Three of Florida’s five major cruise ports are taking precautions and elevating their port condition levels ahead of what is now Tropical Storm Idalia. The storm is forecast to grow as strong as a Category 2 or even a major Category 3 hurricane before making landfall in Florida within 48 hours.
Port Conditions Ahead of Storm
Three of Florida’s five major passenger cruise ports are set to experience the impact from what will soon be Hurricane Idalia. At the moment, the tropical storm is located approximately 100 miles (161 kilometers) east of Cozumel, but with a forecast track that will bring it to a Florida landfall on Wednesday, August 30.
This puts Port Tampa Bay, Port Canaveral, and Jaxport all in the storm’s path, and each cruise port is taking appropriate precautions.
Port Tampa Bay
Port Tampa Bay, which is closest to the storm, is currently at Port Condition Yankee, with gale force winds possible within 24 hours. All inbound traffic to the port is now suspended.
Fortunately, no cruise ships are scheduled for Port Tampa Bay until Thursday, August 31, when Royal Caribbean International’s Serenade of the Seas and Carnival Cruise Line’s Carnival Paradise are both returning. By Thursday, the storm should be well away from Florida altogether and the port reopened, unless severe damage cannot be quickly repaired.
On the east side of the state, the world’s busiest cruise port is now at Port Condition X-Ray with gale force winds predicted within 48 hours. At the moment, the port remains open for all operations, though this may change as the storm’s forecast is updated.
Idalia’s impact on Port Canaveral is likely to be strongest on Wednesday, August 30, as the storm passes over the Florida peninsula. Port Canaveral will be on the southeastern side of the storm, where the current wind field is largest.
On Wednesday, no ships are scheduled for Port Canaveral. Royal Caribbean International’s Oasis of the Seas is planning to make a port of call visit to Port Canaveral on Tuesday, August 29 from 12-9 p.m. should conditions permit. MSC Cruises’ MSC Seaside should be in port on Thursday, August 31 if the port is safely open that day.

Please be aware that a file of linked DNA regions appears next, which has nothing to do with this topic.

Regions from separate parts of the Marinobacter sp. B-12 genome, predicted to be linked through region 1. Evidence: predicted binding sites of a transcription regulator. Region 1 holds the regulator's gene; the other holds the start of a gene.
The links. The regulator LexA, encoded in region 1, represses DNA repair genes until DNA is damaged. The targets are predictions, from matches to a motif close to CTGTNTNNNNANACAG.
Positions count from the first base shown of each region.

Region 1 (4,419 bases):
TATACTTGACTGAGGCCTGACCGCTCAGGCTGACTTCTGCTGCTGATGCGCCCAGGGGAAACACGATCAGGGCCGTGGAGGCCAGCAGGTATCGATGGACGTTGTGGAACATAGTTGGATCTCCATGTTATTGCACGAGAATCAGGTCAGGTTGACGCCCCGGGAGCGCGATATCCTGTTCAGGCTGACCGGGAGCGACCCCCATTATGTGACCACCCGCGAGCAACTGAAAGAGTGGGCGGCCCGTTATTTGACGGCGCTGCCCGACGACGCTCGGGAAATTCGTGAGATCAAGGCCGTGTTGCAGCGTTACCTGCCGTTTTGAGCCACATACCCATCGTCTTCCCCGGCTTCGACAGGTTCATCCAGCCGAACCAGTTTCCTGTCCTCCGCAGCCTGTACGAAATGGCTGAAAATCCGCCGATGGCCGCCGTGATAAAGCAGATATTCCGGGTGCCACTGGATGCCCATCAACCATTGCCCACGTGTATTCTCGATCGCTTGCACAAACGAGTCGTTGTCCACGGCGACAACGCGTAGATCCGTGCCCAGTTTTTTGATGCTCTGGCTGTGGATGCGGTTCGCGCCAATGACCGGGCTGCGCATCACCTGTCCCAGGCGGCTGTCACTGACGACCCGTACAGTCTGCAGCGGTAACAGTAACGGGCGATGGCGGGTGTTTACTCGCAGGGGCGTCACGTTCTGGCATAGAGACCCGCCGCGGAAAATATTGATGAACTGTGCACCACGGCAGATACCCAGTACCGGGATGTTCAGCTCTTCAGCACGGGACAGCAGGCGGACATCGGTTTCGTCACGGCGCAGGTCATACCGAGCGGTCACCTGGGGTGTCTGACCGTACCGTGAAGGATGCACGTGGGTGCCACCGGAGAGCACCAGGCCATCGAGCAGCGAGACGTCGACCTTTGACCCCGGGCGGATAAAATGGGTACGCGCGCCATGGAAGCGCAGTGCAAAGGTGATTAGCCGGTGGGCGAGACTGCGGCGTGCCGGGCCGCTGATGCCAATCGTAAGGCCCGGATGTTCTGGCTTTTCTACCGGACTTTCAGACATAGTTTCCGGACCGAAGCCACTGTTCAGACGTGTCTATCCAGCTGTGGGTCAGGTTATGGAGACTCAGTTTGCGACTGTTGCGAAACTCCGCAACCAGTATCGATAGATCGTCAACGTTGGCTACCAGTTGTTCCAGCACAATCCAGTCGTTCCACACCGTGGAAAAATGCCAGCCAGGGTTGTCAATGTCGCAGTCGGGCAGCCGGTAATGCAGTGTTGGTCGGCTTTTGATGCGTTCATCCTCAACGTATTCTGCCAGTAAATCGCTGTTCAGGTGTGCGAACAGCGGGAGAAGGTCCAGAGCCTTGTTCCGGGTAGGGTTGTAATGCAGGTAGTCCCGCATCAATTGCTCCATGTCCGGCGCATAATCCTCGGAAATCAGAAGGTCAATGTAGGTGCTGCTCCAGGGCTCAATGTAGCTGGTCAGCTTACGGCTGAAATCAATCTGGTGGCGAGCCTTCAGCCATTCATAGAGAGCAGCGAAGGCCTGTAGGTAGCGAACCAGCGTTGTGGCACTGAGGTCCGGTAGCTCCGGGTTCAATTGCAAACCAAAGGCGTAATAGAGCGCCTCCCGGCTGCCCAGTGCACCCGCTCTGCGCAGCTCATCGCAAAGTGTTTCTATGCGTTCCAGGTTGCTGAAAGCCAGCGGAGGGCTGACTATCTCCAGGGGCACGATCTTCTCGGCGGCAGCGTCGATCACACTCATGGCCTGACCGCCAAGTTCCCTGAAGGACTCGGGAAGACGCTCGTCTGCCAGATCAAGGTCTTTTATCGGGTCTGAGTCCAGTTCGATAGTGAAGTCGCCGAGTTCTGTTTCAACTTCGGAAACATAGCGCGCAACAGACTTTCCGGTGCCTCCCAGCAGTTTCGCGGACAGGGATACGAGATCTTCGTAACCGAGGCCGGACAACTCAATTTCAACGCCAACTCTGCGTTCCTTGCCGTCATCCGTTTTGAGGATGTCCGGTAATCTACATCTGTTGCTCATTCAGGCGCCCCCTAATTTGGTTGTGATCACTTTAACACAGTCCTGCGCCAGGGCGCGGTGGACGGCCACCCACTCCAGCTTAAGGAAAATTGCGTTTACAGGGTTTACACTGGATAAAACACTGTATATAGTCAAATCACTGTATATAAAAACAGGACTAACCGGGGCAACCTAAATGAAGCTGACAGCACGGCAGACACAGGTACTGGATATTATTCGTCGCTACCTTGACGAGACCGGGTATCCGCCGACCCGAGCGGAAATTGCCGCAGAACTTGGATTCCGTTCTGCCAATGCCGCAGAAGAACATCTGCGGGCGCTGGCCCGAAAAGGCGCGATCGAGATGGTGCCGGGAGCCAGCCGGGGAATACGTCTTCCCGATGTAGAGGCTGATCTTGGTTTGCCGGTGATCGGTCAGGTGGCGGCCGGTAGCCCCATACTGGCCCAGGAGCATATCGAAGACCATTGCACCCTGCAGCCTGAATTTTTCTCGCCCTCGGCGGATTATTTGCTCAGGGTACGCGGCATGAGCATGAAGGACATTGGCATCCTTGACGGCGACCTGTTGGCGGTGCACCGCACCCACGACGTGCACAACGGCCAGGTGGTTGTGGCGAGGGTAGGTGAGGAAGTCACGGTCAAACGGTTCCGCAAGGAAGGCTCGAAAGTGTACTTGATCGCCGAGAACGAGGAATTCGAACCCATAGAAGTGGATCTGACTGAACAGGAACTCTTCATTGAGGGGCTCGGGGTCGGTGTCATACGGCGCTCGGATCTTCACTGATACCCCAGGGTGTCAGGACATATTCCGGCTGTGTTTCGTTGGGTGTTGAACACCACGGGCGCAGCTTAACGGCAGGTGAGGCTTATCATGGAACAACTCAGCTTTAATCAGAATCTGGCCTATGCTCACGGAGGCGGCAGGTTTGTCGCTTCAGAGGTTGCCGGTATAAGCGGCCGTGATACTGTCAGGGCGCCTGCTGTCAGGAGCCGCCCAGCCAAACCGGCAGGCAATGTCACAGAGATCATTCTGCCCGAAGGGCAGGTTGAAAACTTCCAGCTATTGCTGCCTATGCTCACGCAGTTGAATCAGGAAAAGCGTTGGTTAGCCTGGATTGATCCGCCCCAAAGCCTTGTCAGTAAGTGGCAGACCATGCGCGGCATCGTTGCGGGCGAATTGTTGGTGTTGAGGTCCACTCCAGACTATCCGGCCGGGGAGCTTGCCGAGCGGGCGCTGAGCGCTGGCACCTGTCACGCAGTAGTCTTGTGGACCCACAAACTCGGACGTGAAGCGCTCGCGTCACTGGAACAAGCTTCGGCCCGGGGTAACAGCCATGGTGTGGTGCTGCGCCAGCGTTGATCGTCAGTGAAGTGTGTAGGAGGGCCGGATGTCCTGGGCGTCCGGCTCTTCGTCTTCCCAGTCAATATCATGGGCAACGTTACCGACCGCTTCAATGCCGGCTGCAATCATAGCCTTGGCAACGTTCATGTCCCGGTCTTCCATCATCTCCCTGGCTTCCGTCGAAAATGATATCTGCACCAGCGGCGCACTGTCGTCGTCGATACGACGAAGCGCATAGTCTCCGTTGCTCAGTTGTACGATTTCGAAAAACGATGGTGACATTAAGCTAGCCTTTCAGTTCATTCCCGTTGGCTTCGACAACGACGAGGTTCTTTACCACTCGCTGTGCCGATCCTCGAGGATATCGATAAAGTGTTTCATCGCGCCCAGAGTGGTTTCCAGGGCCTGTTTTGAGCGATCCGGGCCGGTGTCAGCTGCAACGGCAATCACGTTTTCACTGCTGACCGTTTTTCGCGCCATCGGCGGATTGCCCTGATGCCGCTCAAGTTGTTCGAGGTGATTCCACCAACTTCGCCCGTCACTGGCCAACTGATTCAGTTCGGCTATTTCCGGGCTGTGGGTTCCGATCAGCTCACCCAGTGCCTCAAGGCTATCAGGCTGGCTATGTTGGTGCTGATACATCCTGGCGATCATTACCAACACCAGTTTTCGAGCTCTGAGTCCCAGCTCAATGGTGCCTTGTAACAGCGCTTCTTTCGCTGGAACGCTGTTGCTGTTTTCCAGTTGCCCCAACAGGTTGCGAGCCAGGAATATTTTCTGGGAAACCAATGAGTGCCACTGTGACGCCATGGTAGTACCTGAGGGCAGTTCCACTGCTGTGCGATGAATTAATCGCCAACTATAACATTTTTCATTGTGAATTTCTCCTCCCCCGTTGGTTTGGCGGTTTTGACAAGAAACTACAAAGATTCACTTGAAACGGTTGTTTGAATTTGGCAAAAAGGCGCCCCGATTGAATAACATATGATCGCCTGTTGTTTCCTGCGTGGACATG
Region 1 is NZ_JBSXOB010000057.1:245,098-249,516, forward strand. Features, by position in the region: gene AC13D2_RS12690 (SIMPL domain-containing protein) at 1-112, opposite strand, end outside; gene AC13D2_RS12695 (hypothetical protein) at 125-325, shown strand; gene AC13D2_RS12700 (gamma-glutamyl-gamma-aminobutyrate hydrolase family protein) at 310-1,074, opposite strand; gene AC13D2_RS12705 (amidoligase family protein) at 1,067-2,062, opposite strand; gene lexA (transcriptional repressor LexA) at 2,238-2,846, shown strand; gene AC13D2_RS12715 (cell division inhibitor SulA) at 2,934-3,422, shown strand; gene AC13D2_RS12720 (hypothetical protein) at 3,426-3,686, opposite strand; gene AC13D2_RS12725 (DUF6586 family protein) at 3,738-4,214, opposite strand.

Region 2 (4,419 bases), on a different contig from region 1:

At the moment, neither cruise line has adjusted itineraries for these vessels.
Jaxport in Jacksonville, Florida is also at Port Condition X-Ray, with gale force winds expected within 48 hours. The storm’s track is firmly headed for Jacksonville, and while the storm will weaken as it crosses the state, the port does expect a strong impact.
“We anticipate the U.S. Coast Guard Captain of the Port will set Port Condition Yankee later in the evening on Monday, August 28, followed by Port Condition Zulu by 5 p.m. on Tuesday, August 29,” the port said in a statement released at noon on Monday.
Carnival Cruise Line’s Carnival Elation is currently the only vessel homeporting from Jacksonville, and no ships are scheduled to Jaxport for port of call visits.
Carnival Elation departed on a 5-night Bahamas cruise on Saturday, August 26, and is not due to return until Thursday, August 31. It is possible if Idalia slows or the track shifts slightly south, the ship’s return may be delayed. At this time, there are no changes to Carnival Elation‘s itinerary as the ship visits Nassau and Princess Cays.
Tropical Storm Idalia
Tropical Storm Idalia currently has maximum sustained winds of 70 miles per hour (113 kilometers per hour), just below the 74 mph (119 kph) threshold for an official hurricane. The storm is expected to continue strengthening and will likely be upgraded to a hurricane on Monday evening.
The storm is moving north at 8 mph (13 kph), just west of Cuba, and is expected to continue moving north for most of Tuesday before beginning an eastward turn that will take it across Florida.
Landfall is expected on Wednesday morning, likely as a major hurricane. While the exact location of landfall is unpredictable at the moment, it is likely to be in the Big Bend area of Florida’s west coast, between Apalachicola and Tampa.
After landfall, the storm is expected to weaken significantly as it moves through northern Florida and into southern Georgia, continuing a swing to the east and entering the Atlantic Ocean, where it will then turn toward Bermuda.
It is possible that cruises scheduled for Bermuda, already seeing adjustments for Hurricane Franklin, may likewise see adjustments for Idalia at the end of the week.
Cruise Hive’s best wishes for smooth waters and safe harbors are with everyone in the path of this storm.